Deleting a file in Unix simply removes a named reference to its data (hence the syscall name
unlinkat, rather than
delete). In order for the data itself to be freed, there must be no other references to it. References can be taken in a few ways:
- There must be no further references to this data on the filesystem (
st_nlink must be 0) -- this can happen when hard linking. Otherwise, we'd drop the data while there's still a way to access it from the filesystem.
- There must be no further references to this data from open file handles (on Linux, the relevant
f_count in the kernel must be 0). Otherwise, the data could still be accessed or mutated by reading or writing to the file handle (or
/proc/pid/fd on Linux), and we need somewhere to continue to store it.
Once both of these conditions are fulfilled, the data is eligible to be freed. As your case violates condition #2 -- you still have open file handles -- the data continued to be stored on disk (since it has nowhere else to go) until the file handle was closed.
Some programs even use this in order to simplify cleaning up their data. For example, imagine a program which needs to have some large data stored on disk for intermediate work, but doesn't need to share it with others. If it opens and then immediately deletes that file, it can use it without having to worry about making sure they clean up on exit -- the open file descriptor reference count will naturally drop to 0 on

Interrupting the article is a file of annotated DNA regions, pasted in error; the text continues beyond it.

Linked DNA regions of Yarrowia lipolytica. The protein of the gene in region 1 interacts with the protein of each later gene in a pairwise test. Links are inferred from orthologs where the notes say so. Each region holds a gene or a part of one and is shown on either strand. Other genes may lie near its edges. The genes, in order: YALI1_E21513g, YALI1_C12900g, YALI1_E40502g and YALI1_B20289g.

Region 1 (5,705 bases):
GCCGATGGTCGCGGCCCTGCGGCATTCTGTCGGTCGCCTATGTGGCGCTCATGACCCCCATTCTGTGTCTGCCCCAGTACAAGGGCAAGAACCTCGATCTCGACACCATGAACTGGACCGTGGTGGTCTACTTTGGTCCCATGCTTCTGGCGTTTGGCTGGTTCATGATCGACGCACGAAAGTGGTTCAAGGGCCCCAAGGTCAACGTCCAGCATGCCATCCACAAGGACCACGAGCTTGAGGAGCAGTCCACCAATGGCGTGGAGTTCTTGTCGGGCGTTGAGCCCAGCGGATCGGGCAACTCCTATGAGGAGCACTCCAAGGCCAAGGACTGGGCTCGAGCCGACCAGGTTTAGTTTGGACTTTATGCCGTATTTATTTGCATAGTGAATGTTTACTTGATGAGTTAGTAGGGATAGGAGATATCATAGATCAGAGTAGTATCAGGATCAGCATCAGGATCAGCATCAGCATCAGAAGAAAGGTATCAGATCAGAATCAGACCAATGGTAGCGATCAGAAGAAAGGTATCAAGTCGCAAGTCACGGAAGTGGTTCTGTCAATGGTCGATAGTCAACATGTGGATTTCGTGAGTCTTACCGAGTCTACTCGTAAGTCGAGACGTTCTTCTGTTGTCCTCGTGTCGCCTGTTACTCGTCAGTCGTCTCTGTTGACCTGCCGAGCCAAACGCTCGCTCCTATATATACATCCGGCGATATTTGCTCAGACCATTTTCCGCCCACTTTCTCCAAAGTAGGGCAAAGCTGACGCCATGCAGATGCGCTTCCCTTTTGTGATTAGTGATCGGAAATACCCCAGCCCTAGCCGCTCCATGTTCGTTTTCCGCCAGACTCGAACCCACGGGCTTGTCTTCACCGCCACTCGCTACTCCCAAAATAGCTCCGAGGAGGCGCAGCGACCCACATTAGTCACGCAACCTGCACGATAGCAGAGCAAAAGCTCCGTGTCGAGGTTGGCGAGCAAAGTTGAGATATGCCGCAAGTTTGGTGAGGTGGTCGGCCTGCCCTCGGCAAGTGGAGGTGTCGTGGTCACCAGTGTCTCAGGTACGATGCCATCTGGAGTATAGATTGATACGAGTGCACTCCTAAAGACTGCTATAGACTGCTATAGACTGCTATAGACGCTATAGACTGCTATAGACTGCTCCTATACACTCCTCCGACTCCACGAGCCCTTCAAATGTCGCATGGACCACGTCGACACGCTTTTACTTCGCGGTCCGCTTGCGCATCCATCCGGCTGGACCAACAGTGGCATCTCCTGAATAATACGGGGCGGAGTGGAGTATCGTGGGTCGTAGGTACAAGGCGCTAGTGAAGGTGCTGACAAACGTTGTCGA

close(fd) or exit, and the relevant space will be freed whether the program exits normally or not.
Deleted files which are still being held open by a file descriptor can be found with
lsof, using something like the following:
% lsof -nP +L1
COMMAND PID USER FD TYPE DEVICE SIZE/OFF NLINK NODE NAME
pulseaudi 1799 cdown 6u REG 0,1 67108864 0 1025 /memfd:pulseaudio (deleted)
chrome 46460 cdown 45r REG 0,27 131072 0 105357 /dev/shm/.com.google.Chrome.gL8tTh (deleted)
This lists all open files which an
st_nlink value of less than one.
In your case you were able to close the file handles by terminating the process, which is a good solution if possible.
In cases where that isn't possible, on Linux you can access the data backed by the file descriptor via
/proc/pid/fd and truncate it to size 0, even if the file has already been deleted:
: > "/proc/pid/fd/$num"
Note that, depending on what your application then does with this file descriptor, the application may be varying degrees of displeased about having the data changed out from under it like this.
If you are certain that file descriptor has simply leaked and will not be accessed again, then you can also use
gdb to close it. First, use
lsof -nP +L1 or
ls -l /prod/pid/fd to find the relevant file descriptor number, and then:
% gdb -p pid --batch -ex 'call close(num)'
To answer your other question, although it's not the cause of your problem:
Is the number of file [descriptors] limited?
The number of file descriptors is limited, but that's not the limit you're hitting here. "No space left on device" is
ENOSPC, which is what we generate when your filesystem is out of space. If you were hitting a file descriptor limit, you'd receive
EMFILE (process-level shortage, rendered by
strerror as "Too many open files") or
ENFILE (system-level shortage, rendered by
strerror as "Too many open files in system") instead. The process level soft limit can be inspected with
ulimit -Sn, and the system-level limit can be viewed at